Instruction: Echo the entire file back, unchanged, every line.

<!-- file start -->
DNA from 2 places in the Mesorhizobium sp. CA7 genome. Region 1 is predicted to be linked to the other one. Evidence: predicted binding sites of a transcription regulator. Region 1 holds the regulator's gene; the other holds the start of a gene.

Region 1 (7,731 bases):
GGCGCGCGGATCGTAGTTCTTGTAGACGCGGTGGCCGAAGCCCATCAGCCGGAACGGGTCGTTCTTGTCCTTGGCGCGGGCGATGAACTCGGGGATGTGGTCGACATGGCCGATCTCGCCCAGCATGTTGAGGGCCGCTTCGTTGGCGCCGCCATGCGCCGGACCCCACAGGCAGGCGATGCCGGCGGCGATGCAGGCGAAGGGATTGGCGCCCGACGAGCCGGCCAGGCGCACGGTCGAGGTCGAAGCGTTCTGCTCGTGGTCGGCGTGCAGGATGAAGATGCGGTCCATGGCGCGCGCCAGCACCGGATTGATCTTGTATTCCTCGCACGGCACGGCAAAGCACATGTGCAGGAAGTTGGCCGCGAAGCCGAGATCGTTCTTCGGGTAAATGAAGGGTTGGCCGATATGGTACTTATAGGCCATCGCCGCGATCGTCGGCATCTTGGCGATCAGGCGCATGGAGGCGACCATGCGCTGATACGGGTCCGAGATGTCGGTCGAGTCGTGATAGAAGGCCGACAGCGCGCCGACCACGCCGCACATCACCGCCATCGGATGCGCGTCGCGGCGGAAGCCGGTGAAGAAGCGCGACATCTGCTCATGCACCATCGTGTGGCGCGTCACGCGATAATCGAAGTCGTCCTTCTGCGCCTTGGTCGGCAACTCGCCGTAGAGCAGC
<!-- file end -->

DNA from 2 places in the Mesorhizobium sp. CA7 genome. Region 1 is predicted to be linked to the other one. Evidence: predicted binding sites of a transcription regulator. Region 1 holds the regulator's gene; the other holds the start of a gene.

Region 1 (7,731 bases):
GGCGCGCGGATCGTAGTTCTTGTAGACGCGGTGGCCGAAGCCCATCAGCCGGAACGGGTCGTTCTTGTCCTTGGCGCGGGCGATGAACTCGGGGATGTGGTCGACATGGCCGATCTCGCCCAGCATGTTGAGGGCCGCTTCGTTGGCGCCGCCATGCGCCGGACCCCACAGGCAGGCGATGCCGGCGGCGATGCAGGCGAAGGGATTGGCGCCCGACGAGCCGGCCAGGCGCACGGTCGAGGTCGAAGCGTTCTGCTCGTGGTCGGCGTGCAGGATGAAGATGCGGTCCATGGCGCGCGCCAGCACCGGATTGATCTTGTATTCCTCGCACGGCACGGCAAAGCACATGTGCAGGAAGTTGGCCGCGAAGCCGAGATCGTTCTTCGGGTAAATGAAGGGTTGGCCGATATGGTACTTATAGGCCATCGCCGCGATCGTCGGCATCTTGGCGATCAGGCGCATGGAGGCGACCATGCGCTGATACGGGTCCGAGATGTCGGTCGAGTCGTGATAGAAGGCCGACAGCGCGCCGACCACGCCGCACATCACCGCCATCGGATGCGCGTCGCGGCGGAAGCCGGTGAAGAAGCGCGACATCTGCTCATGCACCATCGTGTGGCGCGTCACGCGATAATCGAAGTCGTCCTTCTGCGCCTTGGTCGGCAACTCGCCGTAGAGCAGC